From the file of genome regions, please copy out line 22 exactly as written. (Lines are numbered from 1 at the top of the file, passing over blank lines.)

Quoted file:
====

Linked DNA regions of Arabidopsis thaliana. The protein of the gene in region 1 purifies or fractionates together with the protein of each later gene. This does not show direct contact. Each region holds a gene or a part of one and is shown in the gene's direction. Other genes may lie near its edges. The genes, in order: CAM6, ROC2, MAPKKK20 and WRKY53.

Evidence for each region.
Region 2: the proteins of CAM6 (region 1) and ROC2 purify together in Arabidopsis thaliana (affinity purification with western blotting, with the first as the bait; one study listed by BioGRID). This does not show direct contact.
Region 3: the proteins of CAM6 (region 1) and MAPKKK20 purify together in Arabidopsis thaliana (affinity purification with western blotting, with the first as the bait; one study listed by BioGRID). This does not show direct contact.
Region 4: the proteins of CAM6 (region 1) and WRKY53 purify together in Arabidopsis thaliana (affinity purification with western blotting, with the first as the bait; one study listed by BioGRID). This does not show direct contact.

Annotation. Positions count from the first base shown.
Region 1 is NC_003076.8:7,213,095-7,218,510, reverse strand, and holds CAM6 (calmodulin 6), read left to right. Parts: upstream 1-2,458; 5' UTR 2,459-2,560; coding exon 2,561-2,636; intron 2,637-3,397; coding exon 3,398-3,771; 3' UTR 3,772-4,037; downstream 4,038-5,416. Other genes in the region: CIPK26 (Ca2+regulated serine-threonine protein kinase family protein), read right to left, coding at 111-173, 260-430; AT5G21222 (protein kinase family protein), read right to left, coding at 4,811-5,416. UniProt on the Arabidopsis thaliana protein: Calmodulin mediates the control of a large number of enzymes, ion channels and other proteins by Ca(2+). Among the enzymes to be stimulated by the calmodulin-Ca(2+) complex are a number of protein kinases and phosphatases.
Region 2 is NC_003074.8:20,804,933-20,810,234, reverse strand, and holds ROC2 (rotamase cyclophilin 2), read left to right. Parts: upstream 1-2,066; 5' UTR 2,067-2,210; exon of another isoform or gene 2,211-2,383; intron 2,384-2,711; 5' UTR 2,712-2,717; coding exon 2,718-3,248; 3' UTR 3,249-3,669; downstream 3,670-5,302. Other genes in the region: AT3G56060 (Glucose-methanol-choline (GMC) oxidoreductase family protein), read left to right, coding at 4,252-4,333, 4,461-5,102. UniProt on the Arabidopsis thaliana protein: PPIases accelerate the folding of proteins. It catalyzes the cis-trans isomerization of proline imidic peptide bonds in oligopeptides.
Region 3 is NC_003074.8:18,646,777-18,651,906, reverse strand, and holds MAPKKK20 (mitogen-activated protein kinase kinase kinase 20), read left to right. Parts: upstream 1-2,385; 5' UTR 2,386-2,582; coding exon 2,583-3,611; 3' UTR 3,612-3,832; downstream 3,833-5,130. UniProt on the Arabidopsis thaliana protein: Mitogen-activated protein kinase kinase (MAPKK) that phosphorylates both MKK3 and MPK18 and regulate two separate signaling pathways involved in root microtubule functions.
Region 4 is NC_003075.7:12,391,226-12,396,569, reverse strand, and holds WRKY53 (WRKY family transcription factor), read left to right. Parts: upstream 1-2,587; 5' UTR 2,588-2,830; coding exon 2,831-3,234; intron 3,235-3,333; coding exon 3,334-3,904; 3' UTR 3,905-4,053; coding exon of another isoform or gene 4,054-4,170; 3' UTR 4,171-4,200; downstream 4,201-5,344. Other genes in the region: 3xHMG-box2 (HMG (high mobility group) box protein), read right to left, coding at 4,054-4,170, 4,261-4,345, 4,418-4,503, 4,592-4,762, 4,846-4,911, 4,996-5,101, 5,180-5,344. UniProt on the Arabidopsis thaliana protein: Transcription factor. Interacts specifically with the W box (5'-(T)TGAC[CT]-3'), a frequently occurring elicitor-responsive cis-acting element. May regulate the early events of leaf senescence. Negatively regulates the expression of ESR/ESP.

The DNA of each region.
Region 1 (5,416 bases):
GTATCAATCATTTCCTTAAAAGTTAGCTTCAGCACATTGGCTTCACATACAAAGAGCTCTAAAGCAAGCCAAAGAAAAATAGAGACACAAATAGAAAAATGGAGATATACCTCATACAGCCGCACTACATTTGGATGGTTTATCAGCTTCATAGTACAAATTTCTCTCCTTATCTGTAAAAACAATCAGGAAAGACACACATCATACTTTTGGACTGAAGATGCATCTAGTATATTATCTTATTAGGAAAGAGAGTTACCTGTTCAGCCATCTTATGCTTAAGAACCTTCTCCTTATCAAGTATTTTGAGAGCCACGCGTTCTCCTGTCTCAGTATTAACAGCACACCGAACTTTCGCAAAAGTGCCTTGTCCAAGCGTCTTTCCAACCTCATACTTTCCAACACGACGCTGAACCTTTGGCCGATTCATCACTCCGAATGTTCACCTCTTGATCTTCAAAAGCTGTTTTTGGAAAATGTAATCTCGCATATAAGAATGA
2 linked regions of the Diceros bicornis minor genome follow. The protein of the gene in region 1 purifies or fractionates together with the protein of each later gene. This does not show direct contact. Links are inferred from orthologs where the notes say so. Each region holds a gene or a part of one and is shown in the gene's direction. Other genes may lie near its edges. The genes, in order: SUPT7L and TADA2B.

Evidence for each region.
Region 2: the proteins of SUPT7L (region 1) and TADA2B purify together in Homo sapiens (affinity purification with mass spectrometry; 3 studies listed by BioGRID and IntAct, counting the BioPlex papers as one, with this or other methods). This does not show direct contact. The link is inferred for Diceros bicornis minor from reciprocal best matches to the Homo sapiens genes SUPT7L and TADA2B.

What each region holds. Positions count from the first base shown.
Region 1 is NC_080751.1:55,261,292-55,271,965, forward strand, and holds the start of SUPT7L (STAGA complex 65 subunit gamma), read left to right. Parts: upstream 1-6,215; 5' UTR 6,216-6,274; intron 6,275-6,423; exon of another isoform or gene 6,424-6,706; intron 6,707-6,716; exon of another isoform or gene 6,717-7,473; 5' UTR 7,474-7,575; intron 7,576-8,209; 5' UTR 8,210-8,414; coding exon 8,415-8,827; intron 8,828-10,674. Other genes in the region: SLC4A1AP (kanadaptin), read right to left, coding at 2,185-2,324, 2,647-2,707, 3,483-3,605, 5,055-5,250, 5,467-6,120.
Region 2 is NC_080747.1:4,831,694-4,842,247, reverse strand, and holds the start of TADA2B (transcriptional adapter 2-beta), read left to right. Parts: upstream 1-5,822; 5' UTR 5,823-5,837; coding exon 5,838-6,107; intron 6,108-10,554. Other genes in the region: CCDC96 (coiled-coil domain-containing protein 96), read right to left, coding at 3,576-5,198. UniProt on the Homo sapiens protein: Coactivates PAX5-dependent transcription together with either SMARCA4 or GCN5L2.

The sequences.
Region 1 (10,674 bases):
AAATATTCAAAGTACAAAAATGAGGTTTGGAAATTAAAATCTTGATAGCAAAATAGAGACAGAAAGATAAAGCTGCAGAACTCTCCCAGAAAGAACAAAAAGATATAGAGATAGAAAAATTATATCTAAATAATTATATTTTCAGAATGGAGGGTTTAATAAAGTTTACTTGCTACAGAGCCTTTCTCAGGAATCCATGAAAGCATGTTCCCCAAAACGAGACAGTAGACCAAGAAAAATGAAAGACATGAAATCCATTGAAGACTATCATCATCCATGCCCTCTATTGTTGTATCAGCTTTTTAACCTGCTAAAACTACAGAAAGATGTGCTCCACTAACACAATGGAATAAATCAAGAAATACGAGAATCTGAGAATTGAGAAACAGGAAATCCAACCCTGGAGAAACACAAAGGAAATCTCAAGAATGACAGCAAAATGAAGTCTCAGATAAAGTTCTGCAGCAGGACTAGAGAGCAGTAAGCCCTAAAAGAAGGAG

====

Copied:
AAATATTCAAAGTACAAAAATGAGGTTTGGAAATTAAAATCTTGATAGCAAAATAGAGACAGAAAGATAAAGCTGCAGAACTCTCCCAGAAAGAACAAAAAGATATAGAGATAGAAAAATTATATCTAAATAATTATATTTTCAGAATGGAGGGTTTAATAAAGTTTACTTGCTACAGAGCCTTTCTCAGGAATCCATGAAAGCATGTTCCCCAAAACGAGACAGTAGACCAAGAAAAATGAAAGACATGAAATCCATTGAAGACTATCATCATCCATGCCCTCTATTGTTGTATCAGCTTTTTAACCTGCTAAAACTACAGAAAGATGTGCTCCACTAACACAATGGAATAAATCAAGAAATACGAGAATCTGAGAATTGAGAAACAGGAAATCCAACCCTGGAGAAACACAAAGGAAATCTCAAGAATGACAGCAAAATGAAGTCTCAGATAAAGTTCTGCAGCAGGACTAGAGAGCAGTAAGCCCTAAAAGAAGGAG